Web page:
Waste management firm Veolia has successfully completed a V2G trial in the UK through trucks becoming a flexible energy source.
The move follows Veoilia unveiling its vehicle-to-grid (V2G) innovation that enabled waste collection trucks to power UK homes by feeding back stored energy from their batteries to the grid. The first phase of the trial saw 110 KW of energy charged and discharged from two bi-directional vehicles, enough to supply power to 110 households for more than two hours during peak evening hours. It will now plans to expand the trial and test it out on the streets, using Westminster council collection vehicles to pilot the innovation.
Following results of the trial, Veolia plans to eventually electrify all of its 1,800 refuse collection vehicles in the country by 2040. The move will enable it to provide to the grid around 200 MW of flexible power capacity daily, an equivalent of the evening peak energy demand of more than 150,000 homes.
With electricity demand in the UK expected to double by 2050, and Government’s targets to decarbonise the National Grid by 2035, batteries have a role to play as they can not only recharge from the electrical grid.
But they can also feed back stored energy from their batteries to the grid using to V2G, which can provide energy during peak demand periods, contribute to grid stability by regulating frequency and voltage, and even store excess renewable energy for later use.
Waste trucks are ideal for this technology because their batteries are six times larger than an average car, maximising the V2G potential.
In addition, Veolia will maximize the use of local decarbonizing energy from its waste-to-energy plants to power its vehicles, creating a perfect circular loop. This will include the Landmann Way vehicle depot in North London, powered by low-carbon electricity from the SELCHP plant.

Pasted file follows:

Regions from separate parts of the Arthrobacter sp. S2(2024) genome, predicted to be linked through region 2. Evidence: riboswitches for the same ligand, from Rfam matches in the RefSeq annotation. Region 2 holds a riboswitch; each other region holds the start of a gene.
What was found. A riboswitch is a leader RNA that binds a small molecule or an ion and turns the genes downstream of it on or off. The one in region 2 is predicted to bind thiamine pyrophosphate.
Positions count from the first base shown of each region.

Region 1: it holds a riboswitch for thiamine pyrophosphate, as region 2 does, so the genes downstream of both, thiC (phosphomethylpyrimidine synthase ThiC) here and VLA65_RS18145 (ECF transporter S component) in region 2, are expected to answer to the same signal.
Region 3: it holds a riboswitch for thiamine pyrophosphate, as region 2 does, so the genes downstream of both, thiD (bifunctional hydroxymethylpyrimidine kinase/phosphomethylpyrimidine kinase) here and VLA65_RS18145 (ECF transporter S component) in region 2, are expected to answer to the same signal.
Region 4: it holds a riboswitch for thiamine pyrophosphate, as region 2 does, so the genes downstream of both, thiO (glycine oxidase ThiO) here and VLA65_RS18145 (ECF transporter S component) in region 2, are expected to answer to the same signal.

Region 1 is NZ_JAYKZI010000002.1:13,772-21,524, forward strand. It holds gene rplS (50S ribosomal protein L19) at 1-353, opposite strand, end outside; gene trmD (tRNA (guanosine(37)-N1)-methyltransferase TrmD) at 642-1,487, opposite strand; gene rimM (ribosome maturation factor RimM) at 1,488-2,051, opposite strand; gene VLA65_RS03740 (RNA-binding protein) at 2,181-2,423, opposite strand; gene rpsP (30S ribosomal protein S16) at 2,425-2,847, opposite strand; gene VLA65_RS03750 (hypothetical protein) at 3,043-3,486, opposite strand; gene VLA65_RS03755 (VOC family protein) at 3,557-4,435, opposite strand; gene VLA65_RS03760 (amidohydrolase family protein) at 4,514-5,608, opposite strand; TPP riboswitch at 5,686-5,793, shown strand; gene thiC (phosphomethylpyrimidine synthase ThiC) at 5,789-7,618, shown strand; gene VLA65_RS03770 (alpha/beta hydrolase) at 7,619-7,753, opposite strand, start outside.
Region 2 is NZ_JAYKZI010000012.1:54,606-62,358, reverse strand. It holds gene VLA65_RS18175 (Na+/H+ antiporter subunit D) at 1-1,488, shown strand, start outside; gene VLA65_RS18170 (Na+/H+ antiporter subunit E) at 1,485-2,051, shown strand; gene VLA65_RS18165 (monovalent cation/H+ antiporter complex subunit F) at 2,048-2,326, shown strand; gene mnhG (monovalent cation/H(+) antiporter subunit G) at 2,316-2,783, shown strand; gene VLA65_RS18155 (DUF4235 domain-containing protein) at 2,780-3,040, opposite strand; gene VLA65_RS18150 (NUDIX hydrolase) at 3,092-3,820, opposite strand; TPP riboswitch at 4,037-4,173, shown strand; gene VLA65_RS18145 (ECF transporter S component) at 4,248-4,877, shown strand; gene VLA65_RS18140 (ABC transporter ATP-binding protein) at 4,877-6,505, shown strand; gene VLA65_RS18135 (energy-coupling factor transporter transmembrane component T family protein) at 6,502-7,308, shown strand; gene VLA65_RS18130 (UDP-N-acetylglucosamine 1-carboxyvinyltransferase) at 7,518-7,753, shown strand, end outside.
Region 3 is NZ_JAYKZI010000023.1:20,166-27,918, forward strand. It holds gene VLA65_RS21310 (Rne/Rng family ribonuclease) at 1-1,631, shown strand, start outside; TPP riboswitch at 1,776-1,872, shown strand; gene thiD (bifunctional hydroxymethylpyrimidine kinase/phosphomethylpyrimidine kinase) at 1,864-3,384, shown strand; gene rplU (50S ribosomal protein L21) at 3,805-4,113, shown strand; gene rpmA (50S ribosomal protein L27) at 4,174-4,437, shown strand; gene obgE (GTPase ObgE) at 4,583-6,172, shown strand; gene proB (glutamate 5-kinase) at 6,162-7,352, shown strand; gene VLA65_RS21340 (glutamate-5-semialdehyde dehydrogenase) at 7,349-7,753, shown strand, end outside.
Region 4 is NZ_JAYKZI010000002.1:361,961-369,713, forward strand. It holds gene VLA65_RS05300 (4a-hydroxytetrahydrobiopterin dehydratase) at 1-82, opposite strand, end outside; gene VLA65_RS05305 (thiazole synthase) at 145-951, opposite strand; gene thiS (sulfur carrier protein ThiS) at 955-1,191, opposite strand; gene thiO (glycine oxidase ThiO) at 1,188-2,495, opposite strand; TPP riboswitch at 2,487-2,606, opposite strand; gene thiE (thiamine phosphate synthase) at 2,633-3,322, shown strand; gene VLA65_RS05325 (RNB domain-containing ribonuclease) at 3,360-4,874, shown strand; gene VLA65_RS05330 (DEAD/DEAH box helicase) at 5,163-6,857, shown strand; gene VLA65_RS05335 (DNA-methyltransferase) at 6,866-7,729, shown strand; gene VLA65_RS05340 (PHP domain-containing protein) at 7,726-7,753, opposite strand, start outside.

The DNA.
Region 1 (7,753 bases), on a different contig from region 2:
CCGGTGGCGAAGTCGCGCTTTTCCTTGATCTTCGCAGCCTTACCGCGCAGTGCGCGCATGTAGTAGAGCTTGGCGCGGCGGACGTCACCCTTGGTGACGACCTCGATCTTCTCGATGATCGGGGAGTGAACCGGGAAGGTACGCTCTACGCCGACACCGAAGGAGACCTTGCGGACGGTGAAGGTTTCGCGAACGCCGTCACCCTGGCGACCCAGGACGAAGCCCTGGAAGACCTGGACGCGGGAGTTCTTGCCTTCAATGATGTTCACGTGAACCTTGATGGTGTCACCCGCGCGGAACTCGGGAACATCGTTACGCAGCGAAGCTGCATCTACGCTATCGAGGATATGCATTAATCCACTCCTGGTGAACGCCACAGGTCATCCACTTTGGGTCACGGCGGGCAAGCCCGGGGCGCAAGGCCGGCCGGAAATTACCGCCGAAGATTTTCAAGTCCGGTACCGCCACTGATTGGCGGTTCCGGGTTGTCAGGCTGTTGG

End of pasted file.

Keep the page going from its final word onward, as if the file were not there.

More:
Estelle Brachlianoff, CEO of Veolia, said: “We need to innovate in local decarbonizing energy and transform our traditional approaches to take advantage of untapped sources. This requires a change of mindset and a collective willingness to rethink the way we produce, distribute and consume energy. The success of the V2G demonstration illustrates this perfectly. By enabling electric vehicles to become active players in the power grid, we are harnessing their potential to balance energy supply and demand, reduce carbon emissions and promote renewable energy”.
Gavin Graveson, Senior Executive Vice President Veolia Northern Europe Zone said: “Flexibility is the key to super-charging the UK’s energy security and the transition to a smarter and more sustainable market. We have to adapt to increasing energy demand and adopt smarter energy systems to bring resilient, dependable and low carbon energy to our homes and businesses. Flexibility innovations like this one have the potential to revolutionise the way we manage our energy usage and represent a huge opportunity to cut costs and carbon”.
Image courtesy of Veolia